Building Soundproof Walls
If you are faced with a real soundproofing problem such as a live band or other sound source as intense, you will have to be prepared to spend thousands of dollars and use prefabricated wall system panels designed for sound levels this intense.
Anything short of sound levels that high, then the following system is an excellent choice.
Soundproof the existing wall as per the previous example This time use a 4" wide steel track for the floor and ceiling and install the studs (2" wide) using the staggered stud system again holding the new wall off the existing wall. Install the studs on the back edge first, laminate the studs with sheets of 1" styrofoam using construction adhesive.
Install the studs on the front side of the plate (side closest to the finished room), and insulate the wall with fiberglass.
Note: If you can afford the space, upgrade to a 6" wide floor track and 3-1/2" studs for even more sound proofing, all else remains the same.
Now hang your soundboard as we outlined on the previous page.
At this point we are going to install a resilient metal channel horizontally.
a resilient channel looks like a top hat from the side.
Click on pic for larger view
This diagram shows the channel attached directly to a stud, you will have soundboard on top of the stud so yours will be attached thru the soundboard.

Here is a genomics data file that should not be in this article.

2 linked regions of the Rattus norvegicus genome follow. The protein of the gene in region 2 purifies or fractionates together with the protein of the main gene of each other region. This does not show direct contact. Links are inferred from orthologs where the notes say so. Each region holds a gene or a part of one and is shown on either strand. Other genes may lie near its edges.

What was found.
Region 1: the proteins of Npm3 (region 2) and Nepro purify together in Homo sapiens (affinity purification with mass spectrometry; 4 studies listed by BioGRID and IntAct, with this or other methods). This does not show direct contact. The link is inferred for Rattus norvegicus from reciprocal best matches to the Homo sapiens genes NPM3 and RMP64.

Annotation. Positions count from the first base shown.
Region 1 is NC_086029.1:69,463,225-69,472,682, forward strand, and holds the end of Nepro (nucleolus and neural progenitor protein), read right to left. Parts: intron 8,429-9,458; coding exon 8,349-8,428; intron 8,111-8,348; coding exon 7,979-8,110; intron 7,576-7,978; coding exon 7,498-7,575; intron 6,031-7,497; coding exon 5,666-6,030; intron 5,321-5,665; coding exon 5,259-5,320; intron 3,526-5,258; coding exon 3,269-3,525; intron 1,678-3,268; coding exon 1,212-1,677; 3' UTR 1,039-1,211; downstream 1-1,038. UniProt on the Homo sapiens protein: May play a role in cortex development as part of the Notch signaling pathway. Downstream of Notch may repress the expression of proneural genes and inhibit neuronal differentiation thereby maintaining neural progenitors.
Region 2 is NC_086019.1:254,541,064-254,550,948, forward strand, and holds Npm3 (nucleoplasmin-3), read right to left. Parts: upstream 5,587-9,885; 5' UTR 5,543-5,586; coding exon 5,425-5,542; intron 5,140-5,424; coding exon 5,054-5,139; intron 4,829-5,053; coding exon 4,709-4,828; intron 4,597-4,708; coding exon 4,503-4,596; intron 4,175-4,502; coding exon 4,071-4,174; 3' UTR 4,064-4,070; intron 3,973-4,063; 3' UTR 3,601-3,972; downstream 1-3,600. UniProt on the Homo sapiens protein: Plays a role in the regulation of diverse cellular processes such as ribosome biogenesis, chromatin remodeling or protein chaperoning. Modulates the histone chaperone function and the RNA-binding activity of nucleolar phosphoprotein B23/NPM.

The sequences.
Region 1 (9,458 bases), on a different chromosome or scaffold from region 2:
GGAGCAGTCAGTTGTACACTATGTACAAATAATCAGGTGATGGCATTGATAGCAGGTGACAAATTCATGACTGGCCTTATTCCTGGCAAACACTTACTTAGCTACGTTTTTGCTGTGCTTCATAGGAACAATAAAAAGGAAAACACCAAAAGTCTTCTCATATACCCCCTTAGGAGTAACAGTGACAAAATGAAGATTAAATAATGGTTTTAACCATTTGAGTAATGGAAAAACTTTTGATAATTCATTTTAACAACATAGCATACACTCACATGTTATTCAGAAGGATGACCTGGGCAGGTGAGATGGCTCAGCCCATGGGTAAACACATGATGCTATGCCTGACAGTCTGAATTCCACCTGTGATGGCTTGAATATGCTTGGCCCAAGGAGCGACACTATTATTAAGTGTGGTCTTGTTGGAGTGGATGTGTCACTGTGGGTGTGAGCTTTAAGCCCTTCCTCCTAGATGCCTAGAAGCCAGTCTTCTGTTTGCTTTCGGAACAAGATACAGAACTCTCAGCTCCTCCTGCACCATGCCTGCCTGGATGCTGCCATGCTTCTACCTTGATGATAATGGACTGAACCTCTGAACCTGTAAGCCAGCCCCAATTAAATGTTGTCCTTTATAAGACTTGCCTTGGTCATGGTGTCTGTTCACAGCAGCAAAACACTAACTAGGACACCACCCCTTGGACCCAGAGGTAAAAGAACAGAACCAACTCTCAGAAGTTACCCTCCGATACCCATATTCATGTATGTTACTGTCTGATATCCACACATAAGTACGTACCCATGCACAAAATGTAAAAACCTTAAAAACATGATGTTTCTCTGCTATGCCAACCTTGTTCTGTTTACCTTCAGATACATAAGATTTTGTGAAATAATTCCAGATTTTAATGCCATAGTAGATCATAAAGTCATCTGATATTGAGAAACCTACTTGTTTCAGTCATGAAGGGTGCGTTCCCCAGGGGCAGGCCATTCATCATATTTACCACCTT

The channel acts as a vibration dampening device. The drywall is then attached to the two flanges on the face of the channel. When installing the channel onto the soundboard or studs, we use an adhesive acrylic caulking in a continuous bead on the back edge not only to give a better grip but also to act as an additional vibration buffer.
One piece goes 1" off the floor then every 24" up the wall to within 1" of the ceiling.
5/8" type "X" fire rated drywall has much better sound deadening properties than 1/2" reg drywall. The cost is not that much more so I recommend you use 5/8"X. Attach it using construction adhesive and a few screws to hold it in place until the adhesive dries. Avoid using too many screws...this is a path for sound to travel, 6-8 per 4'x8' panel of drywall is enough to hold it.
When installing the drywall do not fit it tight into the ceiling, corners or floor. Hold it off at least 1/4" and use an acrylic caulking to fill those gaps. The caulking acts as a flexible buffer for sound vibration so that it minimizes the sound transfer.
Caulk an fill ALL openings, around outlet and switch boxes, light fixtures etc. NO Cracks or holes left uncaulked!
Tape and finish the drywall using normal procedures->Finishing Drywall
Paint the new drywall using the HY-TECH insulating additive in paint or their Acousti-Coat, sound deadening paint.
The same application outlined here can be applied to ceiling as well. When attaching the drywall use both glue AND screws to insure a more secure bond.
Introduction to Sound Control
Next time you Paint You Can also INSULATE!
Get Your How-To
and Tools at